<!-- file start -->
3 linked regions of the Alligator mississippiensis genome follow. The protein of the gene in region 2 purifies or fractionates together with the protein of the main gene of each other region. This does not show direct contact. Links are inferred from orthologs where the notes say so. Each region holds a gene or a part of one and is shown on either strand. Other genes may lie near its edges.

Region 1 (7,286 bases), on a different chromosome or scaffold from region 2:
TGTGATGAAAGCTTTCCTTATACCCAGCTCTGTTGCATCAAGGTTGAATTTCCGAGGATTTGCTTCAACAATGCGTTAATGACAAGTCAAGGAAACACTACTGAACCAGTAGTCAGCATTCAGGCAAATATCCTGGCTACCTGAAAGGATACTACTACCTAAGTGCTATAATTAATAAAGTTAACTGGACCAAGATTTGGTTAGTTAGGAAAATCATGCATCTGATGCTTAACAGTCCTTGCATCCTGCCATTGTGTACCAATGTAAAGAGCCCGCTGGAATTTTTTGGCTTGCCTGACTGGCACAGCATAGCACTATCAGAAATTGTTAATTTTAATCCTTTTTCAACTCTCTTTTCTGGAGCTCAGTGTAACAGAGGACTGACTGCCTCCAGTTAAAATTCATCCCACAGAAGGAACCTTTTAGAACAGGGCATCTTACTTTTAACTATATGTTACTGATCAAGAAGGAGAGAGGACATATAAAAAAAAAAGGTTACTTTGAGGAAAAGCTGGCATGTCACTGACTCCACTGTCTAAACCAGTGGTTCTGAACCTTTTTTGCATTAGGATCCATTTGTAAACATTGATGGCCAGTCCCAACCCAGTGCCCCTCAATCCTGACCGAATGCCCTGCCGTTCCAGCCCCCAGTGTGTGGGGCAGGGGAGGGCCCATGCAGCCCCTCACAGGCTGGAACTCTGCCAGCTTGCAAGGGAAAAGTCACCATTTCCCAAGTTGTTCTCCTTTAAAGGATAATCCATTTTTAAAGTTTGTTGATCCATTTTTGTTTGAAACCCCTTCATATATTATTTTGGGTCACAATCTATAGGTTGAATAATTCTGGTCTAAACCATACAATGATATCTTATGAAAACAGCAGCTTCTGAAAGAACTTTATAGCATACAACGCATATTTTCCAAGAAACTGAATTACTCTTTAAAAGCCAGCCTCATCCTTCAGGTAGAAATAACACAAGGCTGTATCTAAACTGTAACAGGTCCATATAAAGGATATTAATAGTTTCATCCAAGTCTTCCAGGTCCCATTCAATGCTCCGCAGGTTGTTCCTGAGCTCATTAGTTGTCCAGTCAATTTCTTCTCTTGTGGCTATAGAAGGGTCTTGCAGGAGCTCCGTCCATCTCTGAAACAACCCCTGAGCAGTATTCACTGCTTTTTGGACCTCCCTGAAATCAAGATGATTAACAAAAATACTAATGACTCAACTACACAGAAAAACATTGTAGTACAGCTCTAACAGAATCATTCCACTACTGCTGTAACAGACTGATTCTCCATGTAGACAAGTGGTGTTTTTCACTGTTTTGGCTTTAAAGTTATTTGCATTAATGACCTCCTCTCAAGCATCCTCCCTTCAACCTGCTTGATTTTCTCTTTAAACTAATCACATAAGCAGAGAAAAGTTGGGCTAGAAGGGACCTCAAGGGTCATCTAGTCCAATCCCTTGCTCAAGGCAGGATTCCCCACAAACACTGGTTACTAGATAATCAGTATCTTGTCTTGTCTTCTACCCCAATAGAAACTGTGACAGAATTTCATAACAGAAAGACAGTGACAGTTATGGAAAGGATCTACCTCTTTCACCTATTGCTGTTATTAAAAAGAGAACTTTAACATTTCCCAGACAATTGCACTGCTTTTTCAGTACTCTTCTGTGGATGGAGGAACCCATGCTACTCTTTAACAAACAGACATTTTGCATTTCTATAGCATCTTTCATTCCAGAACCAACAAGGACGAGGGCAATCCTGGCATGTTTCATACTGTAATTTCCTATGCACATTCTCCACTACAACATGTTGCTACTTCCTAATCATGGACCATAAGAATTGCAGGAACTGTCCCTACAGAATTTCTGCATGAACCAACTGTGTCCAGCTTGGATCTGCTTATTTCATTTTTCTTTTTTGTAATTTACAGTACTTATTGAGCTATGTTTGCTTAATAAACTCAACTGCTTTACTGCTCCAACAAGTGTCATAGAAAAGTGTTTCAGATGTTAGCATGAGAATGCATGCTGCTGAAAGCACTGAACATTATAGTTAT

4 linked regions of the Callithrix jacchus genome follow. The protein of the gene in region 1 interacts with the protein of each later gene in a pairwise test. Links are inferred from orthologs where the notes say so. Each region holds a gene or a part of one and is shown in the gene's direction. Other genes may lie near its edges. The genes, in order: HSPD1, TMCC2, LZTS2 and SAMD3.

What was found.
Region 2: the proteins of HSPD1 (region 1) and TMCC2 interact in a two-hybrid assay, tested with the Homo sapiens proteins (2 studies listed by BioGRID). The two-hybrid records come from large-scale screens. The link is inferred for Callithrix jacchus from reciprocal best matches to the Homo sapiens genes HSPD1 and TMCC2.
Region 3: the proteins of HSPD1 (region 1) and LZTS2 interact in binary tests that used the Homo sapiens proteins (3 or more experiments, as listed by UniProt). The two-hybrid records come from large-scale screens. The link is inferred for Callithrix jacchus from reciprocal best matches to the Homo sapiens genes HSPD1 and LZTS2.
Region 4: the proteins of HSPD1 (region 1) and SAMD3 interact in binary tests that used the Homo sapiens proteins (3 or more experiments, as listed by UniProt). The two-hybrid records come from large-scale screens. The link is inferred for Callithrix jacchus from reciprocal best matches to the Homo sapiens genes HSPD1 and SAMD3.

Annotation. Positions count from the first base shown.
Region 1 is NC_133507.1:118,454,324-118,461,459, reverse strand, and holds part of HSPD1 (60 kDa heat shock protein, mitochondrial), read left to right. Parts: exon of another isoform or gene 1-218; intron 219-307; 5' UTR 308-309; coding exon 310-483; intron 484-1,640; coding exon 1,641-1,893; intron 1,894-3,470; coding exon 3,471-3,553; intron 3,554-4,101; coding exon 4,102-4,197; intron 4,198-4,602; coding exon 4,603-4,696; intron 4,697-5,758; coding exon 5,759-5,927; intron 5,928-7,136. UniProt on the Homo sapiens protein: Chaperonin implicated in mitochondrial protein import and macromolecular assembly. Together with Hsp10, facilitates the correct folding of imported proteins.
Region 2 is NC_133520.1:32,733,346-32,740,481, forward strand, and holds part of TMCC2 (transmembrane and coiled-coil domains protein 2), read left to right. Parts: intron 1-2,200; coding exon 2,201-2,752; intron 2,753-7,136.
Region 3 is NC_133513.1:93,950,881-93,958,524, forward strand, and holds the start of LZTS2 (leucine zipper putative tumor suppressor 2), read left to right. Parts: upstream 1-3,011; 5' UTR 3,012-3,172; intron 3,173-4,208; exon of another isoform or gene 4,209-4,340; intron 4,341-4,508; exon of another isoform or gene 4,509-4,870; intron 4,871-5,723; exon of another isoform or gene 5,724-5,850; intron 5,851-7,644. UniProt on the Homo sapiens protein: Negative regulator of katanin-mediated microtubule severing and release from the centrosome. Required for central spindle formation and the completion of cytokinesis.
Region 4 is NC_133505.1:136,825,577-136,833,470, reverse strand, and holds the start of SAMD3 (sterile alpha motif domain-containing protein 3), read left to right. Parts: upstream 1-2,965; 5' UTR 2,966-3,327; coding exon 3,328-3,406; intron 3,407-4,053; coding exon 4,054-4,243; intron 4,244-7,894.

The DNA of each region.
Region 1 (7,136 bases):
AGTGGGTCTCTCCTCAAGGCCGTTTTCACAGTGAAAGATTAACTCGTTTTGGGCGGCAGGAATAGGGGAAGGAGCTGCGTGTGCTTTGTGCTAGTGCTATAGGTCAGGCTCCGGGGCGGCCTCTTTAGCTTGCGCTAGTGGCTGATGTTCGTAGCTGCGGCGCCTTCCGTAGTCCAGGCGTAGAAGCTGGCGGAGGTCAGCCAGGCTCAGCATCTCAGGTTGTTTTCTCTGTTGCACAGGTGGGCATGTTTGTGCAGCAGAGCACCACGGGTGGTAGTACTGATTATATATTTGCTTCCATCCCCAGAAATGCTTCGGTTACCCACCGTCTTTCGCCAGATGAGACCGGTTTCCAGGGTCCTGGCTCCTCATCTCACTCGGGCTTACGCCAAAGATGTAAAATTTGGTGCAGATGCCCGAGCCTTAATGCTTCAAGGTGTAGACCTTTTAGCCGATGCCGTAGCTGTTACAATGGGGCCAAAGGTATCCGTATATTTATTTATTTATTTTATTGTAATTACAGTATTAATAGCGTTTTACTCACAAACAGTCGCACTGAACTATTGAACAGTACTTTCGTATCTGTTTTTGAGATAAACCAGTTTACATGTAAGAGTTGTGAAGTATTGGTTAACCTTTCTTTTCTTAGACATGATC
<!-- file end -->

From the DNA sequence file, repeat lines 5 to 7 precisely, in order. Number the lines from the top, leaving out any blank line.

What was found.
Region 2: the proteins of HSPD1 (region 1) and TMCC2 interact in a two-hybrid assay, tested with the Homo sapiens proteins (2 studies listed by BioGRID). The two-hybrid records come from large-scale screens. The link is inferred for Callithrix jacchus from reciprocal best matches to the Homo sapiens genes HSPD1 and TMCC2.
Region 3: the proteins of HSPD1 (region 1) and LZTS2 interact in binary tests that used the Homo sapiens proteins (3 or more experiments, as listed by UniProt). The two-hybrid records come from large-scale screens. The link is inferred for Callithrix jacchus from reciprocal best matches to the Homo sapiens genes HSPD1 and LZTS2.